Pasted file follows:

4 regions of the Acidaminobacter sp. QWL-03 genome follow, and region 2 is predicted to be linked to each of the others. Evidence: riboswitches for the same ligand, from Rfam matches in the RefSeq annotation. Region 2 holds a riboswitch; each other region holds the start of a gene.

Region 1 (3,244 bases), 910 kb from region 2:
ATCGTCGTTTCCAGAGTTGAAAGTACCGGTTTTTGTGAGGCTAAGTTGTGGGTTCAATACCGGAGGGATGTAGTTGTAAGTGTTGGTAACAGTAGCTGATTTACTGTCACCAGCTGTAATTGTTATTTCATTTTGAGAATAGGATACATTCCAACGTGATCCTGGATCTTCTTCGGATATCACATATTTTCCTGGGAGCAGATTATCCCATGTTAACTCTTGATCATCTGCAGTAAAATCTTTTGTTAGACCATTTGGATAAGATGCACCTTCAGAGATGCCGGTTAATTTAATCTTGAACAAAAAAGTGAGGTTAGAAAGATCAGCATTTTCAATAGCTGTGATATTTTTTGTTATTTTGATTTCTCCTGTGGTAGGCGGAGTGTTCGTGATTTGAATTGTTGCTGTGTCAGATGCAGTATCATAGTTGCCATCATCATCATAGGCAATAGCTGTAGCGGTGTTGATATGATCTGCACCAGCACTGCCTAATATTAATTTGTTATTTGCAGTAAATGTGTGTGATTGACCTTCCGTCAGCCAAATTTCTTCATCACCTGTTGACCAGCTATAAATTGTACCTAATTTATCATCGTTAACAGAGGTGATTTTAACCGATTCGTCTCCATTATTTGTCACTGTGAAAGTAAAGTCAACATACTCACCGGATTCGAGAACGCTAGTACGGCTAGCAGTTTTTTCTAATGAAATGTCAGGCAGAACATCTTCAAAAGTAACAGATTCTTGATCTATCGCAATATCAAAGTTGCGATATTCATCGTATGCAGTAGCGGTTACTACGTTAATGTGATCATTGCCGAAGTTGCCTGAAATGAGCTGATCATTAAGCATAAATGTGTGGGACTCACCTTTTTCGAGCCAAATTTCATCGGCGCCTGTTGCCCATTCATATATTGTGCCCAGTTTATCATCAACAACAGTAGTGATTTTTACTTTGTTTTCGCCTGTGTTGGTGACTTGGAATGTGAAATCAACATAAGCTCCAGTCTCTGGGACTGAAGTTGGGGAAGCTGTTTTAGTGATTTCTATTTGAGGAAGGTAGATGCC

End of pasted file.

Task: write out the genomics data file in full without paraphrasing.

4 regions of the Acidaminobacter sp. QWL-03 genome follow, and region 2 is predicted to be linked to each of the others. Evidence: riboswitches for the same ligand, from Rfam matches in the RefSeq annotation. Region 2 holds a riboswitch; each other region holds the start of a gene.

Region 1 (3,244 bases), 910 kb from region 2:
ATCGTCGTTTCCAGAGTTGAAAGTACCGGTTTTTGTGAGGCTAAGTTGTGGGTTCAATACCGGAGGGATGTAGTTGTAAGTGTTGGTAACAGTAGCTGATTTACTGTCACCAGCTGTAATTGTTATTTCATTTTGAGAATAGGATACATTCCAACGTGATCCTGGATCTTCTTCGGATATCACATATTTTCCTGGGAGCAGATTATCCCATGTTAACTCTTGATCATCTGCAGTAAAATCTTTTGTTAGACCATTTGGATAAGATGCACCTTCAGAGATGCCGGTTAATTTAATCTTGAACAAAAAAGTGAGGTTAGAAAGATCAGCATTTTCAATAGCTGTGATATTTTTTGTTATTTTGATTTCTCCTGTGGTAGGCGGAGTGTTCGTGATTTGAATTGTTGCTGTGTCAGATGCAGTATCATAGTTGCCATCATCATCATAGGCAATAGCTGTAGCGGTGTTGATATGATCTGCACCAGCACTGCCTAATATTAATTTGTTATTTGCAGTAAATGTGTGTGATTGACCTTCCGTCAGCCAAATTTCTTCATCACCTGTTGACCAGCTATAAATTGTACCTAATTTATCATCGTTAACAGAGGTGATTTTAACCGATTCGTCTCCATTATTTGTCACTGTGAAAGTAAAGTCAACATACTCACCGGATTCGAGAACGCTAGTACGGCTAGCAGTTTTTTCTAATGAAATGTCAGGCAGAACATCTTCAAAAGTAACAGATTCTTGATCTATCGCAATATCAAAGTTGCGATATTCATCGTATGCAGTAGCGGTTACTACGTTAATGTGATCATTGCCGAAGTTGCCTGAAATGAGCTGATCATTAAGCATAAATGTGTGGGACTCACCTTTTTCGAGCCAAATTTCATCGGCGCCTGTTGCCCATTCATATATTGTGCCCAGTTTATCATCAACAACAGTAGTGATTTTTACTTTGTTTTCGCCTGTGTTGGTGACTTGGAATGTGAAATCAACATAAGCTCCAGTCTCTGGGACTGAAGTTGGGGAAGCTGTTTTAGTGATTTCTATTTGAGGAAGGTAGATGCC